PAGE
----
A clear business case will persuade the customer's senior executives to support the project. In the business case, the financial and organisational aspects of the outsourcing should be assessed, the benefits and possible downsides of the project set out and a forecast of the project time plan given. The business case will be part of the sales pitch internally, and it may also form part of the information package given to potential service providers. Therefore, it should present a realistic picture of finances and timing.
An accurate assessment of the current situation, particularly the current costs, of the services to be outsourced can be very difficult to come by. The financial data will not be stored in one place. It will be mixed in with figures that are irrelevant for the outsourcing transaction. Some aspects of the services will not appear in any existing costings or budgets. The business case will also need to assess future costs over the foreseen life of the outsourcing contract. The forecast must take account of future growth prospects and technological changes. Where cost is a driver for the outsourcing transaction, it is essential to produce accurate present and future cost estimates for the services on the premise that they continue to be provided in-house. The process of preparing cost estimates also creates a better understanding of what the service involves and what the customer's requirements are. Finally, it will give the customer a good idea of the costs that it will continue to incur once the outsourcing is complete.
dd. Communications Strategy
To retain full control over communications regarding the outsourcing project, the customer should develop a communications strategy at an early stage. This should not differ greatly from the way the customer already communicates with its employees, shareholders, clients and suppliers. If it introduces a completely new communications style, the customer is likely to raise suspicions and create uncertainty.
Keeping the project secret is difficult and can have a bad effect on morale. It will become apparent that something is afoot, either because of leaks from the customer's own personnel involved or via the potential service providers once the negotiation process starts, or just because employees observe unusual behaviour, for example, a colleague who is regularly away in confidential meetings. Once the secret is out, it becomes difficult for the customer to control the information flow itself.
b. Discussions with Potential Service Providers
aa. Request for Proposals ("RFP")
Generally, the next stage of the process – the negotiations with potential service providers – starts with a request for proposals ("RFP") sent to the various candidates. The request should present the customer's technical requirements, preferred pricing structure and rules for the bidding process. It should also ask for the candidates' positions on the important commercial terms of the deal and the allocation of risks. It needs to cover a lot of ground so that the customer can make a proper decision on which candidates to select for further negotiations but it must leave the candidates some flexibility to come up with innovative approaches to meeting the customer's requirements.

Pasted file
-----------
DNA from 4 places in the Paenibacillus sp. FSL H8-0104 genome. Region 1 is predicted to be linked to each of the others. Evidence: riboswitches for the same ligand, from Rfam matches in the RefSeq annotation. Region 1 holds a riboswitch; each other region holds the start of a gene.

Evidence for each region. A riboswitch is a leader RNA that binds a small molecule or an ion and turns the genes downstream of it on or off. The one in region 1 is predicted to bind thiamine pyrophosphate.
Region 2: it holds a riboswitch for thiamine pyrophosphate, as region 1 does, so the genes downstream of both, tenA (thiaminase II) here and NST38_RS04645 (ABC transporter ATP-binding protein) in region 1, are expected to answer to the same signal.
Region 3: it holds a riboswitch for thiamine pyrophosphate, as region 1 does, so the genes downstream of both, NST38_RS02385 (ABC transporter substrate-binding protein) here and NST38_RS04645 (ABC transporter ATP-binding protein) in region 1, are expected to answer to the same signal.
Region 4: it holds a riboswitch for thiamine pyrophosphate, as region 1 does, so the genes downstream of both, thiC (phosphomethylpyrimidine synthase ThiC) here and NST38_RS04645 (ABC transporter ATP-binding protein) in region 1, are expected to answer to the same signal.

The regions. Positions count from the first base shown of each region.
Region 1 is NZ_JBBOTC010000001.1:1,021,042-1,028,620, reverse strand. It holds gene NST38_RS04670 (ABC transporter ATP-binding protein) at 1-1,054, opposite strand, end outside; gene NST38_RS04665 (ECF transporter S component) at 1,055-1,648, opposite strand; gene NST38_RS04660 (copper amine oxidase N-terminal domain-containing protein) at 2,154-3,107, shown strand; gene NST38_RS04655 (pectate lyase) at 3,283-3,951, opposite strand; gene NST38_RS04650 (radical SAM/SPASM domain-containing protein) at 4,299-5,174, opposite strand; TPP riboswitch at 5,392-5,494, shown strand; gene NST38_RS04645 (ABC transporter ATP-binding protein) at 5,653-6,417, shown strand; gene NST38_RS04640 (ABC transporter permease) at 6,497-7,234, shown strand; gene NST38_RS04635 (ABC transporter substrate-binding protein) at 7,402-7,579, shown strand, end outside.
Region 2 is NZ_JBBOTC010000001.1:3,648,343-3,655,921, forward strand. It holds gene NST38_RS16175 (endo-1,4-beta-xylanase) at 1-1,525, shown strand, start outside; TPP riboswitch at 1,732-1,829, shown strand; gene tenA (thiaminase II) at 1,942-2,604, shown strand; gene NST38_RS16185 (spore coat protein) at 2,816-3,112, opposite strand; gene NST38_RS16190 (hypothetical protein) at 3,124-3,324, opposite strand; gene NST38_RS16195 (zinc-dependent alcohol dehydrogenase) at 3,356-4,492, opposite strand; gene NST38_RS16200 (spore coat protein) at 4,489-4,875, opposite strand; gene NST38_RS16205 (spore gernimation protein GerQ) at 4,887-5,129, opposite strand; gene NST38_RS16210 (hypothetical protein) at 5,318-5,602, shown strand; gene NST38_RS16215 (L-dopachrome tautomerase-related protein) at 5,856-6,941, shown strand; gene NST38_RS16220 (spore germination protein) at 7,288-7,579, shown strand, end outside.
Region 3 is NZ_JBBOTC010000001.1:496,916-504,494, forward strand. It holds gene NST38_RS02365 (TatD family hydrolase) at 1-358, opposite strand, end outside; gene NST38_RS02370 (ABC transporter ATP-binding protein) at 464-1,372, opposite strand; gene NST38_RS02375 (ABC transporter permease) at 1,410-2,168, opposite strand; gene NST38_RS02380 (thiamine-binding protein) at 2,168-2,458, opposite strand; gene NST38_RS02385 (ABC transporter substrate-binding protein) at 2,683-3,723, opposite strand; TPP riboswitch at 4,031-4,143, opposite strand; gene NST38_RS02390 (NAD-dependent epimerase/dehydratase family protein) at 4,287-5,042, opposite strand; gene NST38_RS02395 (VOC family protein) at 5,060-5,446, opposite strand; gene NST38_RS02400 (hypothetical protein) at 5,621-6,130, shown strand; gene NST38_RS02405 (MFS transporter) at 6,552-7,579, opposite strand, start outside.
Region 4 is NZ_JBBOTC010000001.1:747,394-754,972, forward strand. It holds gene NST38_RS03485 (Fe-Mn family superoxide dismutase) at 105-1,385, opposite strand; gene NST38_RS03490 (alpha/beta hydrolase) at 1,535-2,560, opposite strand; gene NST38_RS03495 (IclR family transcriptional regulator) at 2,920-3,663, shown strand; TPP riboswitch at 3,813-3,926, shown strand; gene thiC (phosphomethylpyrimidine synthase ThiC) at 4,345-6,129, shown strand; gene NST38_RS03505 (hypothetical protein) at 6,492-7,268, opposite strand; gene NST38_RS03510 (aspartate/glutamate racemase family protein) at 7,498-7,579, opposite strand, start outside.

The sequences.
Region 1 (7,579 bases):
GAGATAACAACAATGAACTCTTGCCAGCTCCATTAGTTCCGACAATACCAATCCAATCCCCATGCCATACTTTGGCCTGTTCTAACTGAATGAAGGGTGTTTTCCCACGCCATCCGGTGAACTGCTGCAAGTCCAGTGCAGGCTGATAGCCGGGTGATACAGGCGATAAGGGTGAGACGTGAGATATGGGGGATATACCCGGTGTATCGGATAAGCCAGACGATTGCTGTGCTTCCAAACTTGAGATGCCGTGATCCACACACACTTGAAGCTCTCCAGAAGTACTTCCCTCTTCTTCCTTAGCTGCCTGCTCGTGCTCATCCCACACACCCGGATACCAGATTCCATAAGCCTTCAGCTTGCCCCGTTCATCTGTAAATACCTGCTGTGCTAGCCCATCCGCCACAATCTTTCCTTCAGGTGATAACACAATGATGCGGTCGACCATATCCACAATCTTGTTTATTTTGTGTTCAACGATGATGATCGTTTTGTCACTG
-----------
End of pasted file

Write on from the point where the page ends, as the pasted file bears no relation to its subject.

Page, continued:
There are tactical decisions to be made when deciding how much information to disclose initially, particularly in relation to the customer's internal cost estimates. The customer will want to enable the candidates to produce a pricing proposal that is as realistic as possible, based on as clear a picture of what providing the services will involve as is possible, but without being influenced by the customer's existing or projected costs for the service.
To how many candidates should an RFP be sent? If the number of potential contractors is more than four, experience shows that the service providers no longer take the process seriously. Service providers will typically try to convince customers to negotiate with just one partner. Customers often agree to this, believing it will be quicker and more efficient. However, this is rarely the case. The service provider is only under pressure if it is in competition with other potential providers. This pressure will force it to react quickly when its input is needed and to take a much more reasonable position in negotiations. It will have an incentive to use its best people on the project and to give of its best in producing its proposal for providing the services. The customer's workload will not be increased much by having to deal with several partners at once. The work of preparing a service description and pricing proposal will remain the same. The increase in effort comes from having to review the feedback of two or three parties, rather than just one.